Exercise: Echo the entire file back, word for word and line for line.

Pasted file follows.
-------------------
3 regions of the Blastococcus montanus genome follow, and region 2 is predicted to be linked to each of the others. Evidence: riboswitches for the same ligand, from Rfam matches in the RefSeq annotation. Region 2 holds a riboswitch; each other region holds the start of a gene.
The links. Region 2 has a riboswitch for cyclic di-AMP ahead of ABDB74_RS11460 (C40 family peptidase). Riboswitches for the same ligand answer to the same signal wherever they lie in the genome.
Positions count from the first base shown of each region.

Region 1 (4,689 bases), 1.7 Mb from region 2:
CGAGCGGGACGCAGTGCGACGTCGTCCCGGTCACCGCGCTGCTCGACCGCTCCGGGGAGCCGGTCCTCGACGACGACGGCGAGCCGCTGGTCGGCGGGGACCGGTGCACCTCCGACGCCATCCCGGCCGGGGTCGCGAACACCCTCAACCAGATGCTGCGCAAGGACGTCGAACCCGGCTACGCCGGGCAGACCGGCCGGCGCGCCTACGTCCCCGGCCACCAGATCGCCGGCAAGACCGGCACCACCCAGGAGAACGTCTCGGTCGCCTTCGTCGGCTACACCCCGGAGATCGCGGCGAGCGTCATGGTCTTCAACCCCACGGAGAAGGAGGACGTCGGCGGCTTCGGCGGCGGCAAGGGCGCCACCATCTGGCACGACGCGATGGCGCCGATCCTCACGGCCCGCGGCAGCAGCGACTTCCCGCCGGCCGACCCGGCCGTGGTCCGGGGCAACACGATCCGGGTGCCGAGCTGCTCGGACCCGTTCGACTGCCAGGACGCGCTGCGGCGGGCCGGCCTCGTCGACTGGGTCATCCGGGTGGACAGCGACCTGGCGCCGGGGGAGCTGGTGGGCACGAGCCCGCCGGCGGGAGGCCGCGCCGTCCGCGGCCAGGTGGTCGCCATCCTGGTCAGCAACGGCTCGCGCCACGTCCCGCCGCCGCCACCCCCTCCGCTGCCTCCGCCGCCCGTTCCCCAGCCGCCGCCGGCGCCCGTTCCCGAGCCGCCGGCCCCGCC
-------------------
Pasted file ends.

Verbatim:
3 regions of the Blastococcus montanus genome follow, and region 2 is predicted to be linked to each of the others. Evidence: riboswitches for the same ligand, from Rfam matches in the RefSeq annotation. Region 2 holds a riboswitch; each other region holds the start of a gene.
The links. Region 2 has a riboswitch for cyclic di-AMP ahead of ABDB74_RS11460 (C40 family peptidase). Riboswitches for the same ligand answer to the same signal wherever they lie in the genome.
Positions count from the first base shown of each region.

Region 1 (4,689 bases), 1.7 Mb from region 2:
CGAGCGGGACGCAGTGCGACGTCGTCCCGGTCACCGCGCTGCTCGACCGCTCCGGGGAGCCGGTCCTCGACGACGACGGCGAGCCGCTGGTCGGCGGGGACCGGTGCACCTCCGACGCCATCCCGGCCGGGGTCGCGAACACCCTCAACCAGATGCTGCGCAAGGACGTCGAACCCGGCTACGCCGGGCAGACCGGCCGGCGCGCCTACGTCCCCGGCCACCAGATCGCCGGCAAGACCGGCACCACCCAGGAGAACGTCTCGGTCGCCTTCGTCGGCTACACCCCGGAGATCGCGGCGAGCGTCATGGTCTTCAACCCCACGGAGAAGGAGGACGTCGGCGGCTTCGGCGGCGGCAAGGGCGCCACCATCTGGCACGACGCGATGGCGCCGATCCTCACGGCCCGCGGCAGCAGCGACTTCCCGCCGGCCGACCCGGCCGTGGTCCGGGGCAACACGATCCGGGTGCCGAGCTGCTCGGACCCGTTCGACTGCCAGGACGCGCTGCGGCGGGCCGGCCTCGTCGACTGGGTCATCCGGGTGGACAGCGACCTGGCGCCGGGGGAGCTGGTGGGCACGAGCCCGCCGGCGGGAGGCCGCGCCGTCCGCGGCCAGGTGGTCGCCATCCTGGTCAGCAACGGCTCGCGCCACGTCCCGCCGCCGCCACCCCCTCCGCTGCCTCCGCCGCCCGTTCCCCAGCCGCCGCCGGCGCCCGTTCCCGAGCCGCCGGCCCCGCC